Trump’s ban on transgender military service members went into effect on April 12, and is having a “hidden impact” on troops’ families. CBS News reported “the U.S. Naval Academy will ban people who are transgender from attending the school, beginning with the 2020 school year.” Meanwhile, the California National Guard will continue to allow people who are transgender to serve, calling Trump’s ban “unconscionable.”
TechCrunch reported a hacker group breached several websites associated with the FBI National Academy Association (FBINAA), an FBI-related nonprofit, and “uploaded their contents to the web, including dozens of files containing the personal information of thousands of federal agents and law enforcement officers.”
Trump signed an executive order that will transfer all security clearance work from the Office of Personnel Management (OPM) to the Defense Department (DoD). A new office, the Defense Counterintelligence and Security Agency, will begin processing the security clearances in September.
According to Federal Times, U.S. Customs and Border Protection (CBP) ended its $297 million contract with Accenture to recruit and hire personnel. CBP has been losing more employees than it is able to hire, and has over 8,000 open positions.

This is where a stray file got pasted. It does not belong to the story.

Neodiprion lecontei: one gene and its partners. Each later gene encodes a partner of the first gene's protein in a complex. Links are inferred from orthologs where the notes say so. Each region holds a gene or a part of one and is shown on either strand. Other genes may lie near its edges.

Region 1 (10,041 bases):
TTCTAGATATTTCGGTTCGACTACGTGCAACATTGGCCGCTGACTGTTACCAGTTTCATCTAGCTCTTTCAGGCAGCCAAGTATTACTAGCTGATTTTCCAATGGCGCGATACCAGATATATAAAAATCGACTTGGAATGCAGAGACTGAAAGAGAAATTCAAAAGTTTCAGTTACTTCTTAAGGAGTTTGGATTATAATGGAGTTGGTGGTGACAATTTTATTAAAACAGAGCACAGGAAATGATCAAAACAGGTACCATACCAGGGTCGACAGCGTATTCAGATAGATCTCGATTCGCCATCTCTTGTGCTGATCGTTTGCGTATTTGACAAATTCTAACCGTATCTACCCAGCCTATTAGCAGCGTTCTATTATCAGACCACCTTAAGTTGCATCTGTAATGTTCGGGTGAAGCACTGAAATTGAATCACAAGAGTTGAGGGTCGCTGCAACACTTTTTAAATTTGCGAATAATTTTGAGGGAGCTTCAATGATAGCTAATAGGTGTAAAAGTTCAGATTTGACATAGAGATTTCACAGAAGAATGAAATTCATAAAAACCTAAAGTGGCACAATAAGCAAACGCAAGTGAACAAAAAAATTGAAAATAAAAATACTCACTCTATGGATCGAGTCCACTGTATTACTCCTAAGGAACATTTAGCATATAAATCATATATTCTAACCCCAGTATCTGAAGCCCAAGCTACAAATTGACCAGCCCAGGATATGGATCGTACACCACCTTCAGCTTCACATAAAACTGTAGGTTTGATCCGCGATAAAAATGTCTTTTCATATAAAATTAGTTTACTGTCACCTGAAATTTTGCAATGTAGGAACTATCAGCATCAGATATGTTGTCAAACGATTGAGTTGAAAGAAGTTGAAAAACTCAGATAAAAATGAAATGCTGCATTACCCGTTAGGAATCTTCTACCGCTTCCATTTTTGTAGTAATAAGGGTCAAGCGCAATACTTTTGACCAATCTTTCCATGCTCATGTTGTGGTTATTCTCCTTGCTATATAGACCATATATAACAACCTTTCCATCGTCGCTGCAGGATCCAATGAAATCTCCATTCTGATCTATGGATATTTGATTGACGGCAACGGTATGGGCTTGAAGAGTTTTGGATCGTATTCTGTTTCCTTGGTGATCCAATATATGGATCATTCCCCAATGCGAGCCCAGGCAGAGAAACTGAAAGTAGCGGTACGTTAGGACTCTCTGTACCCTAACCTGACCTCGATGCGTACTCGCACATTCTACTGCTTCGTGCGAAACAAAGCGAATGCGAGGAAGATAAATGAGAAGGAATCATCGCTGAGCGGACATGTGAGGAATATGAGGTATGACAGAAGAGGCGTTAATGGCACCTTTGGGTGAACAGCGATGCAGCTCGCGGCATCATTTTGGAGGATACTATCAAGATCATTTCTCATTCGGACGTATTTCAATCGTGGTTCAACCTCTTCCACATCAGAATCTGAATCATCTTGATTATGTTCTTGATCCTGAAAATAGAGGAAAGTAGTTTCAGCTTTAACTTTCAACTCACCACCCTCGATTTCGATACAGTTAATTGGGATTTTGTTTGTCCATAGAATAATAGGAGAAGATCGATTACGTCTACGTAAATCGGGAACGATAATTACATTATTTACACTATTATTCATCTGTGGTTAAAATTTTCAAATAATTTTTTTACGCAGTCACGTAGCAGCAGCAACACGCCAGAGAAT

Trump called former FBI and Justice Department (DOJ) employees “scum” and “dirty players”.
2. Departures and replacements
Kirstjen Nielsen was forced to resign as secretary of the Department of Homeland Security (DHS). Then, Claire Grady resigned as acting deputy secretary just before she would have automatically become acting secretary once Nielsen officially departed. Grady’s resignation allowed Trump’s pick, Kevin McAlleenan, to become acting DHS secretary.
Trump fired Randolph “Tex” Alles, Secret Service director at DHS, and named James Murray to become director. Trump also withdrew his nomination of Ronald Vitiello for director of Immigration and Customs Enforcement at the DHS. According to Pacific Standard, Trump decided to go “in a tougher direction.” Reports are that White House advisor Stephen Miller has been “handed total control of border policy.” The flurry of firings and compelled resignations at DHS has been widely characterized as a “purge.”
Deputy Attorney General Rod Rosenstein resigned. His last day will be May 11.
U.S. Navy Rear Adm. John Ring, who had been serving as the commander at Guantanamo, was fired “due to a loss of confidence in his ability to command.” He was replaced by John Hussey, deputy commander of JTF-GTMO, who is serving as acting commander.
According to NPR, the Trump administration has ordered the U.S. Agency for International Development (USAID) to “lay off most of its Palestinian aid workers in its West Bank and Gaza mission.”